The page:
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AUTHOR ARTICLE: Witches and Demons

Jean La Fontaine’s Witches and Demons: A Comparative Perspective on Witchcraft and Satanism just enjoyed its seventh anniversary. And since it remains as popular – and as timely – as ever we asked Jean if she would take a look back at her Berghahn classic (available in paperback and eBook). So many thanks to Jean for this exclusive article.

Witches and Demons explores understanding of evil and the cultural forms that the understanding assumes.  It looks at public scares about devil worship, misconceptions of human sacrifice, the use of body parts in magical practices and the recent accusations against children for practising witchcraft.

The articles concern modern forms of beliefs and actions that are also characteristic of earlier centuries; in some places the beliefs are still held. Witchcraft and sorcery were seen then as causing misfortunes, illness and, even, death, stemming from magical powers that were believed to be held by the people known as witches, or if all their powers were evil, as sorcerers.

The ideas about witchcraft therefore had an explanatory function in historic societies, including England. Inequalities of wealth and health, success and failure might be believed to be the result of witchcraft, used to promote success and make others fail or  suffer misfortune. Historically, the accused were usually older women, often impoverished but thought to possess magical powers.   They were believed to meet together to worship Satan and assist people who asked for (and will pay for) their help, either to attack their enemies, protect themselves or their children or to promote their own success. Children were believed to be lacking magical powers and thus unable to use the spiritual evil that witchcraft or sorcery entailed, although in rare cases they might be associated with their witch mothers in accusations as future evil-doers. In some cases in Europe, witches were believed to sacrifice babies to Satan at their meetings.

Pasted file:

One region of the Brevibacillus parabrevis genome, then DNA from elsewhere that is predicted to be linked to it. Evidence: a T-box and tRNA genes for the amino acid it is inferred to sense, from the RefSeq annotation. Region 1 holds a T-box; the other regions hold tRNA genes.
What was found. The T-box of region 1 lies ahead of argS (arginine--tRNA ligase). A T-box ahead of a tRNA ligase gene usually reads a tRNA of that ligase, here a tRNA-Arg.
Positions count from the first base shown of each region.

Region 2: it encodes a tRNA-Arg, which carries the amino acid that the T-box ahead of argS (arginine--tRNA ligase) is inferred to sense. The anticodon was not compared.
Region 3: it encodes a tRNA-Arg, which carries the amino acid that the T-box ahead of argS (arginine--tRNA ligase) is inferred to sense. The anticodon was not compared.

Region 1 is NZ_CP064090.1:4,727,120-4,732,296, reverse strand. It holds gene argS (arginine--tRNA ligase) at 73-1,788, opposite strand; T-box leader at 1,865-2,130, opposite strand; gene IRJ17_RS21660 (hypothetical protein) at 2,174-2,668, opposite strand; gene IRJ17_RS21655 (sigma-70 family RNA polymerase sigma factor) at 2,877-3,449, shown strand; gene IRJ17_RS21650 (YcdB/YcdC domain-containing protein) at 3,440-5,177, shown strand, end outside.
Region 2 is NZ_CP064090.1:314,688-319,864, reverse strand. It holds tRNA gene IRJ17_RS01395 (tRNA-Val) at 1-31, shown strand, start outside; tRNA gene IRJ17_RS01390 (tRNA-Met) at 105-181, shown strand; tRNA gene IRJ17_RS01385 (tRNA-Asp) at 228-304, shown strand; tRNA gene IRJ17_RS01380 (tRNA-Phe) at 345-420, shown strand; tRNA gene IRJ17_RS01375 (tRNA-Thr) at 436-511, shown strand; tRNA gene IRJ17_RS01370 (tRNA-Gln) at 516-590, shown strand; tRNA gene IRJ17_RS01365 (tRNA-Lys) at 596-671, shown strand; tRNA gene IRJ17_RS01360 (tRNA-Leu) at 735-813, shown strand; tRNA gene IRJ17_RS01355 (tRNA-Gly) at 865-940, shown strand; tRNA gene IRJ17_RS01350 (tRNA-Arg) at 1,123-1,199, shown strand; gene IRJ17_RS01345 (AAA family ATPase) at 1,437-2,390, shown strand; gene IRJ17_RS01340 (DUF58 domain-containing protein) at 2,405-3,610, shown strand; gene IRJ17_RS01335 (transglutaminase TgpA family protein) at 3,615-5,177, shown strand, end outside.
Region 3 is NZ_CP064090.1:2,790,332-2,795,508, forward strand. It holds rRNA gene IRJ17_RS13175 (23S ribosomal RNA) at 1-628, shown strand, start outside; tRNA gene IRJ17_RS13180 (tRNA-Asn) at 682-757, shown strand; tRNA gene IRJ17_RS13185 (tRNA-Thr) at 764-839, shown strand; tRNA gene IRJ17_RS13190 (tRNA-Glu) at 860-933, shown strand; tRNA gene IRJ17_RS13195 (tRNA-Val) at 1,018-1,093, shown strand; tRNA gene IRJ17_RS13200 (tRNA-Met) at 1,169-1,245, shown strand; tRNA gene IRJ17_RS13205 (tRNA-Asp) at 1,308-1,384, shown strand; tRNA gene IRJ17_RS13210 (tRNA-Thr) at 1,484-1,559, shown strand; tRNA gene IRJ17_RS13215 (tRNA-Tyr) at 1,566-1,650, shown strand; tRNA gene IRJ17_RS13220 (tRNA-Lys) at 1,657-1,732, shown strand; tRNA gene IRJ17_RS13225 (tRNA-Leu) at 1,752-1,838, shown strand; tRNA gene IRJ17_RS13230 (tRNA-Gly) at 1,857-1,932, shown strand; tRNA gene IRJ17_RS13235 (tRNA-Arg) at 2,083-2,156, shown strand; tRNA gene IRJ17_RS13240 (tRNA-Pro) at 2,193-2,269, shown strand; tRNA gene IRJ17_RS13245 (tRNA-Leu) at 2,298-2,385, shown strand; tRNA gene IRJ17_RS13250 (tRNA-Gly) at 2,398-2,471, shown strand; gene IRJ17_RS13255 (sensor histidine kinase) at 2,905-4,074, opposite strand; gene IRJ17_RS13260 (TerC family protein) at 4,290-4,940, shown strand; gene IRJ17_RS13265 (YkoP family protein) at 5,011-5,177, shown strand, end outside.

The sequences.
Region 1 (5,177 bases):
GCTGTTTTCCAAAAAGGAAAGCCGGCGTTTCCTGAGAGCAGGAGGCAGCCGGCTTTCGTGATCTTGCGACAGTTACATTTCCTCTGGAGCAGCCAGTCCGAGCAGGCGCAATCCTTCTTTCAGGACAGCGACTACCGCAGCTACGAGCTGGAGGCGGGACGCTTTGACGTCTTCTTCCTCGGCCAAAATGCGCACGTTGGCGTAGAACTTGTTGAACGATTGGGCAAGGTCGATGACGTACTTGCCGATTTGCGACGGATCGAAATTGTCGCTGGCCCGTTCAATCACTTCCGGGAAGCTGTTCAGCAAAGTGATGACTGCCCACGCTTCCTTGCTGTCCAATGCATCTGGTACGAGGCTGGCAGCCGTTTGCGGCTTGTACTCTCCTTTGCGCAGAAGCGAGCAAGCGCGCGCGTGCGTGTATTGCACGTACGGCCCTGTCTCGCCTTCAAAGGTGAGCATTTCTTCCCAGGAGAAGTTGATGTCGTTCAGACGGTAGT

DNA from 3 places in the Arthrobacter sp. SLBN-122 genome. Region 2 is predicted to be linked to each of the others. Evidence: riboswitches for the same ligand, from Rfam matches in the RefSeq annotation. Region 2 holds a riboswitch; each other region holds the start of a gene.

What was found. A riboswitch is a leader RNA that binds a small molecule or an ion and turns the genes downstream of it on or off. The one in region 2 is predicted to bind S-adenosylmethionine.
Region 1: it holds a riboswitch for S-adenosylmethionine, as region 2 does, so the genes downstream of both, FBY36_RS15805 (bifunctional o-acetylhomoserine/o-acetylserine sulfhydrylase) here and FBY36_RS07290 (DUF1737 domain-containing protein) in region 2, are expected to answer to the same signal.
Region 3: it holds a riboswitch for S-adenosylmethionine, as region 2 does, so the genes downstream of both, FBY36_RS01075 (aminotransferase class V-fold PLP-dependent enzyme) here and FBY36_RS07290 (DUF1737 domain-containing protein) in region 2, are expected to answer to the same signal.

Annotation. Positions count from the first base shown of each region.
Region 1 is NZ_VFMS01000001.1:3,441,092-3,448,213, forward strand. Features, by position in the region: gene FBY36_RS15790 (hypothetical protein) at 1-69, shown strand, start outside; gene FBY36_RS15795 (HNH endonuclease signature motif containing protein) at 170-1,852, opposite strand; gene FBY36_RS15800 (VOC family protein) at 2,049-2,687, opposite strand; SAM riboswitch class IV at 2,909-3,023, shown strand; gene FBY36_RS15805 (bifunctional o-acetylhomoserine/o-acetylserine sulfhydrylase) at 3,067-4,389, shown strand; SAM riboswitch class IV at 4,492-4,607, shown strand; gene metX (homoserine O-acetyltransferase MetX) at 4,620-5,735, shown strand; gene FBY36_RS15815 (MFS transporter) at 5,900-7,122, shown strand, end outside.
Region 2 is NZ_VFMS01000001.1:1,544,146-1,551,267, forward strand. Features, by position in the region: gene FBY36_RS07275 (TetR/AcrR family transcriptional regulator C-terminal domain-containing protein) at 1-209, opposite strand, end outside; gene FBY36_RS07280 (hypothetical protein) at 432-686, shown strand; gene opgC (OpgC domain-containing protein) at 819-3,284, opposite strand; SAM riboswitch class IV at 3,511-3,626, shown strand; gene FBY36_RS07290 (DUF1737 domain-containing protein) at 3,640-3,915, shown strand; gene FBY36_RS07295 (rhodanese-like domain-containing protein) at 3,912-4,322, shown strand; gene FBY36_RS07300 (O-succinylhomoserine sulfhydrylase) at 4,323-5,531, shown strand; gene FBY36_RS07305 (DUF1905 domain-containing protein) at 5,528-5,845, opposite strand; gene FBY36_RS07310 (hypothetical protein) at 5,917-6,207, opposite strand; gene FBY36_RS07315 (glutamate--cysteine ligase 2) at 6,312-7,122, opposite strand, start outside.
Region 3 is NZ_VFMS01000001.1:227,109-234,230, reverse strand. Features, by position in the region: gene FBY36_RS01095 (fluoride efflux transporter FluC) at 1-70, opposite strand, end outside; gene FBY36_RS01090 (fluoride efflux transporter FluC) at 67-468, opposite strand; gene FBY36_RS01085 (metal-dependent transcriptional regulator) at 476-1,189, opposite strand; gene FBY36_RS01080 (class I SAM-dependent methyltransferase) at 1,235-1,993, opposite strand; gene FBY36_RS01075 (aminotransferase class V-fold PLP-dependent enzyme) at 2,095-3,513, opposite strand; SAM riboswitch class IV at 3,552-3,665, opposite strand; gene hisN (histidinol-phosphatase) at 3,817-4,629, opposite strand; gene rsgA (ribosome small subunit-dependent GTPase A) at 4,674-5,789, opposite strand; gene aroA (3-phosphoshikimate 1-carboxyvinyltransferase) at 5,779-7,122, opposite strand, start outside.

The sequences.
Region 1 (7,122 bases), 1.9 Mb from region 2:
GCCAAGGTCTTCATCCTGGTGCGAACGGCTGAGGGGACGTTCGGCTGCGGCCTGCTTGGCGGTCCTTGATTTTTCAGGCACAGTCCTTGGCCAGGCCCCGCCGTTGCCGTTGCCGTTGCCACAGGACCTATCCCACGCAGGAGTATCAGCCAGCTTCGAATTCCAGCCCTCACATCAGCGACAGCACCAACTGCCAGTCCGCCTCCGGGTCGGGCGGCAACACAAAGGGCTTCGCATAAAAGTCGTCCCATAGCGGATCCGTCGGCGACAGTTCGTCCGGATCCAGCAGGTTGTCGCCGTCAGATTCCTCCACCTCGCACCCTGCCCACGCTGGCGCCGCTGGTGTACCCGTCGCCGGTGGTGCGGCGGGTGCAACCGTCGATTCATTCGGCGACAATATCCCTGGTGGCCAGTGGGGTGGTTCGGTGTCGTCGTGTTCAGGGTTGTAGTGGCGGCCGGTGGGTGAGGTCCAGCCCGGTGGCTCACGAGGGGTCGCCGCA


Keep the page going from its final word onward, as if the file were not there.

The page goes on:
In Western or modernised societies today there are no longer many individuals believed to be either witches or sorcerers, but recently small groups of people worship the Christian devil, Satan, rather than the Christian God. There are similarities between the satanists(as they are called) and the wide-spread ideas of traditional witchcraft or sorcery but they are not identical. The witches of the European past were also believed to worship in their assemblies, known a covens; their evil powers were thought to derive from Him, through the evil spirits who were his followers and servants. However, unlike sorcerers who exercised “black” magic alone, witches might also possess powers to do good, to identify enemies, deal with illness or what today we might call ill luck. Such magicians might be suspected of an ability to harm as well as to heal, as a magician once told me. Since then, there have been changes, as the articles show, but the belief in witches’ magical power to cause misfortune is no longer associated with those who worship the devil today, even the most extreme of them. Nor can they heal as witches used to and did.